• Have you stuck to your publishing schedule? Did you address any site issues?

    • To what extent are your competitors investing in SEO? If it’s more than you, they may be able to outrank you if they have a strategy that’s at least as good as yours.

    • Sometimes an algorithm update will revert itself within a few short weeks if Google determines the new results on Page #1 perform worse than the previous set. At that point, you’ll get your rankings back.

Quote: Understanding Google Core Algorithm Updates

Google Core Algorithm Updates: Final Thoughts

A lot remains unknown about Google’s core algorithm and the hundreds of factors it uses to rank pages, even by Google employees themselves.

Don’t let that scare you. If you’re working with a team that has a proven track record of strong SEO results, trust in your content strategy and continue to deploy resources into it. When the algorithm updates again, you’ll be glad you did.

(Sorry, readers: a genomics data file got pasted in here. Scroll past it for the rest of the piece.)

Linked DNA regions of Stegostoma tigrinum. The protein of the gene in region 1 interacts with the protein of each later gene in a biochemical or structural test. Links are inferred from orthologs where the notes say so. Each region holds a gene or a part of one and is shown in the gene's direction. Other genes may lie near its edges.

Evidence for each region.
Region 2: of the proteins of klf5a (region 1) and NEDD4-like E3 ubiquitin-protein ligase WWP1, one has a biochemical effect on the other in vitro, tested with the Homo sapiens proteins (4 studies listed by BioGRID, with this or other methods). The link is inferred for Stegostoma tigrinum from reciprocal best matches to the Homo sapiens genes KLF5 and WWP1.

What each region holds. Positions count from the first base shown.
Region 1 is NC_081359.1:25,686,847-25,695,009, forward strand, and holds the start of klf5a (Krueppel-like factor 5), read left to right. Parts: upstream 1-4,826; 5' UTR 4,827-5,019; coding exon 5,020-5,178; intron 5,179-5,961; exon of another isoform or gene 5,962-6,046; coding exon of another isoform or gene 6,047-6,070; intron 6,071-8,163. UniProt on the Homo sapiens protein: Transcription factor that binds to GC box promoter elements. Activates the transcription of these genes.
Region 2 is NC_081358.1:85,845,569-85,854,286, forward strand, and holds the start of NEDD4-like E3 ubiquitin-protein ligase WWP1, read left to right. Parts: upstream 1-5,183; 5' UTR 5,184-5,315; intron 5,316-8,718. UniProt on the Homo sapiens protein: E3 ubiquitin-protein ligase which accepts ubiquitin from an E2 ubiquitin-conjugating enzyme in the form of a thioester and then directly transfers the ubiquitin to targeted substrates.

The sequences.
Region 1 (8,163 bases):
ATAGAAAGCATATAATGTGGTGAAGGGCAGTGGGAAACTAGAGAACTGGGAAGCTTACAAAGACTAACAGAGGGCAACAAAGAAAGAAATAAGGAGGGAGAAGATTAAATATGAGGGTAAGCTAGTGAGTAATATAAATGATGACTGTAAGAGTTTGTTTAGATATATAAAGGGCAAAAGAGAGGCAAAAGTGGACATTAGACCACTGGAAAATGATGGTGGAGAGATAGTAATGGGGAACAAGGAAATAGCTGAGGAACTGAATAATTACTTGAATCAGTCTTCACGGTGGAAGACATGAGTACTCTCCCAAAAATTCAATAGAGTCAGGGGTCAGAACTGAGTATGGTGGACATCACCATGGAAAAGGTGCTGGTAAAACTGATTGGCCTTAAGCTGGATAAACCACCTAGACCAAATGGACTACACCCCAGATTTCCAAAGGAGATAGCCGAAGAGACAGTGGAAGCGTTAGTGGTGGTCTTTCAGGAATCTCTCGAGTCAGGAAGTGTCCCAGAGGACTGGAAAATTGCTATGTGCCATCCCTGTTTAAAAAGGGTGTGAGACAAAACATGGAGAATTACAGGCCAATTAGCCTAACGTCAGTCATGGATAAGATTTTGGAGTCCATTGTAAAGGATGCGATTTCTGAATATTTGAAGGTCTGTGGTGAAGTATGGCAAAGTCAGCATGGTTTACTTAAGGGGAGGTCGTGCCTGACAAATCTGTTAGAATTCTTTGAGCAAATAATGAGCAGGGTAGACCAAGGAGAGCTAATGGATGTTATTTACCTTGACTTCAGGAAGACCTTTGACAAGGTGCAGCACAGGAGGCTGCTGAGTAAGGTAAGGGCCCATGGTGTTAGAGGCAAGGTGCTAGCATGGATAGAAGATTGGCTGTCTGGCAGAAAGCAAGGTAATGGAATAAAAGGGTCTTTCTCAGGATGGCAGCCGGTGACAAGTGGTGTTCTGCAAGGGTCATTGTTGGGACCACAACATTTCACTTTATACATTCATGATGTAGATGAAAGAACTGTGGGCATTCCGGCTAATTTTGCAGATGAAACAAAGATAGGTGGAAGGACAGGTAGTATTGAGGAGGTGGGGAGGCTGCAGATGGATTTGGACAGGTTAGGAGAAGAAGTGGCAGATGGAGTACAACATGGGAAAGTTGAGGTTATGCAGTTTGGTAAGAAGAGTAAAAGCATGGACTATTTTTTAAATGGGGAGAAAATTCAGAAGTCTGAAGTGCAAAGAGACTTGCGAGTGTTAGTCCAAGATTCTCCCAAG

About the Author

Mark is the SEO Strategist at Fluxe. He was born on the northwest coast of the Scottish Highlands and grew up in the south of England between Cambridge and London. Mark implements strategies developed over more than a decade in SEO to inform content direction and ensure that Fluxe’s clients enjoy a stream of relevant website traffic from search engines. Before Fluxe, he worked on content marketing campaigns for several big tech companies including Microsoft, a TechCrunch Disrupt-winning tech startup and one of the largest magazine publishers in Europe. A long-time digital nomad, Mark has lived in 13 countries in the past 10 years or so and enjoys sipping cocktails on miraculous tropical beaches so the rest of the team doesn’t have to.